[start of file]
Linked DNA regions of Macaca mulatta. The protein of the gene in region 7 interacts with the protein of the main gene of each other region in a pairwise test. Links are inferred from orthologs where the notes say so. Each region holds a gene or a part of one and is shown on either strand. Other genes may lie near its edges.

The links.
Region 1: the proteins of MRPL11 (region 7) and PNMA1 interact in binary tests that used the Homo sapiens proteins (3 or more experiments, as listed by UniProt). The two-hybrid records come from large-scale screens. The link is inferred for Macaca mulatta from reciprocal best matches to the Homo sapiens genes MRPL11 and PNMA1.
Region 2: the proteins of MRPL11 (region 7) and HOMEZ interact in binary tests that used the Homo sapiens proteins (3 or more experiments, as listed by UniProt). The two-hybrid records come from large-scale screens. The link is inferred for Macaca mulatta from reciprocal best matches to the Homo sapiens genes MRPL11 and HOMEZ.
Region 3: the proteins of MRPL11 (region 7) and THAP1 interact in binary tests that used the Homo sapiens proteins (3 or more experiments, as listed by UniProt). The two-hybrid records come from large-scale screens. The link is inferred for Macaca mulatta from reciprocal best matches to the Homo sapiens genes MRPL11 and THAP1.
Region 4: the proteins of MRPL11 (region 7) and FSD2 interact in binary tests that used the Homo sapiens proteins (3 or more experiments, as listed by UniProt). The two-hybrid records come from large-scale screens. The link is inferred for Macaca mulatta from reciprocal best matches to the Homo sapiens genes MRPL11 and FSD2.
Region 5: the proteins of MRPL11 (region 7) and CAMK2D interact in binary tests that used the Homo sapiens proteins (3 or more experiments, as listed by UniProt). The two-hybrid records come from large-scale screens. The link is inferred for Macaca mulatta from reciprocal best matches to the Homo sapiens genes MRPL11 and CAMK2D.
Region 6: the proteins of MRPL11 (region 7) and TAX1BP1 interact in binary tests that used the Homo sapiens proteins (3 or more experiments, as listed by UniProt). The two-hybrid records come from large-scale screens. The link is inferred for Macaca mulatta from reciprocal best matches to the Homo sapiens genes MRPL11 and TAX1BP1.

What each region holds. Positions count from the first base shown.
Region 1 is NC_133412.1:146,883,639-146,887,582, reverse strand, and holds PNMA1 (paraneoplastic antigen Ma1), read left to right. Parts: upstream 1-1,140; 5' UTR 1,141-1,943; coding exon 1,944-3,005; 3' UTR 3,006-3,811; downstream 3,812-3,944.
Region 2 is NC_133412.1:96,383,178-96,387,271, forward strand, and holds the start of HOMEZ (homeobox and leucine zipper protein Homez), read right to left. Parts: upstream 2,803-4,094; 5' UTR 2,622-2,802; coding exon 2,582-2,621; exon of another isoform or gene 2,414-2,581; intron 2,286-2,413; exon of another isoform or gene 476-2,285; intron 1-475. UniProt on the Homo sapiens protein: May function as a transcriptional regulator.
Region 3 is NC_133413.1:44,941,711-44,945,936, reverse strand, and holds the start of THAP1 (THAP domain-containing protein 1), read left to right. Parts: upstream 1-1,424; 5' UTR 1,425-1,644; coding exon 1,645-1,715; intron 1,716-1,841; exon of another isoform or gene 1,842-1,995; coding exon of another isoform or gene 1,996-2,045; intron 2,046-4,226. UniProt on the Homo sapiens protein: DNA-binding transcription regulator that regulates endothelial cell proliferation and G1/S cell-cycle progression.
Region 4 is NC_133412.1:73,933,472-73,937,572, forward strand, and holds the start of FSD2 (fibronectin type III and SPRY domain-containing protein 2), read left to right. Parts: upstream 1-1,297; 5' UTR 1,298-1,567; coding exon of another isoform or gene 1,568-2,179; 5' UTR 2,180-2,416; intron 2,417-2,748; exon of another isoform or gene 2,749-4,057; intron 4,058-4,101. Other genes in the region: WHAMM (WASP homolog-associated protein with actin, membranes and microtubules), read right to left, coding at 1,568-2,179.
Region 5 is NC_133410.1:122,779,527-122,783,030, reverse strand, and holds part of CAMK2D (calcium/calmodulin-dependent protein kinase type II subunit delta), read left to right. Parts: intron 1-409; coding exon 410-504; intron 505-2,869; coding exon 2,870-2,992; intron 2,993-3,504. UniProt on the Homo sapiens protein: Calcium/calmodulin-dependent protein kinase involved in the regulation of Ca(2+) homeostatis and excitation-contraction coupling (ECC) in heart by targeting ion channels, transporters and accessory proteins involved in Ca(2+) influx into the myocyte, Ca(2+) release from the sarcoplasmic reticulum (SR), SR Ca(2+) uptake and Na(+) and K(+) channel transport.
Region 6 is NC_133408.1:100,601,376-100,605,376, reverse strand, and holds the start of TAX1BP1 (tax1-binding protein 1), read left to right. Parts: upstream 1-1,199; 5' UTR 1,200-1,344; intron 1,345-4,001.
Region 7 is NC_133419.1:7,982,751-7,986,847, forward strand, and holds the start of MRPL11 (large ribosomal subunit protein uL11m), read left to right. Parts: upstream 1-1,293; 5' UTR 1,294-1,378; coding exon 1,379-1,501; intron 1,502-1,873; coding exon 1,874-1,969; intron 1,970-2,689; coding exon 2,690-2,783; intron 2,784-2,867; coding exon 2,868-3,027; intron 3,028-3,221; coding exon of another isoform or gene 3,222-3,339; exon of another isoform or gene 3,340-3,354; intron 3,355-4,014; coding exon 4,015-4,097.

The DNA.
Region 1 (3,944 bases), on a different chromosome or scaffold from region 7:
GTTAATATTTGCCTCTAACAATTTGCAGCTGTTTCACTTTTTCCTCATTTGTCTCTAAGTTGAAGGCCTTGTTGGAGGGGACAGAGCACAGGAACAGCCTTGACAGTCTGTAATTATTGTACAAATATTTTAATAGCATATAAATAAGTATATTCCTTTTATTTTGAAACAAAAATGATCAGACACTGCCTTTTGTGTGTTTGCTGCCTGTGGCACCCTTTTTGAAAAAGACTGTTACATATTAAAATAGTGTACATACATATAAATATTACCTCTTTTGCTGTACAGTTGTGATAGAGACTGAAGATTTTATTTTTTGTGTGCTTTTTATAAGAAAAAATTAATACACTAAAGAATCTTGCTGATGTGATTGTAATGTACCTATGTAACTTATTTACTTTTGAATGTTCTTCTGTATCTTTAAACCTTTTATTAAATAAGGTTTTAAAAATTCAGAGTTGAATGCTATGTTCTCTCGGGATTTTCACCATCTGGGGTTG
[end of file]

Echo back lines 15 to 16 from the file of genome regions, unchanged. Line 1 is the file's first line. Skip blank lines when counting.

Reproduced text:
Region 6 is NC_133408.1:100,601,376-100,605,376, reverse strand, and holds the start of TAX1BP1 (tax1-binding protein 1), read left to right. Parts: upstream 1-1,199; 5' UTR 1,200-1,344; intron 1,345-4,001.
Region 7 is NC_133419.1:7,982,751-7,986,847, forward strand, and holds the start of MRPL11 (large ribosomal subunit protein uL11m), read left to right. Parts: upstream 1-1,293; 5' UTR 1,294-1,378; coding exon 1,379-1,501; intron 1,502-1,873; coding exon 1,874-1,969; intron 1,970-2,689; coding exon 2,690-2,783; intron 2,784-2,867; coding exon 2,868-3,027; intron 3,028-3,221; coding exon of another isoform or gene 3,222-3,339; exon of another isoform or gene 3,340-3,354; intron 3,355-4,014; coding exon 4,015-4,097.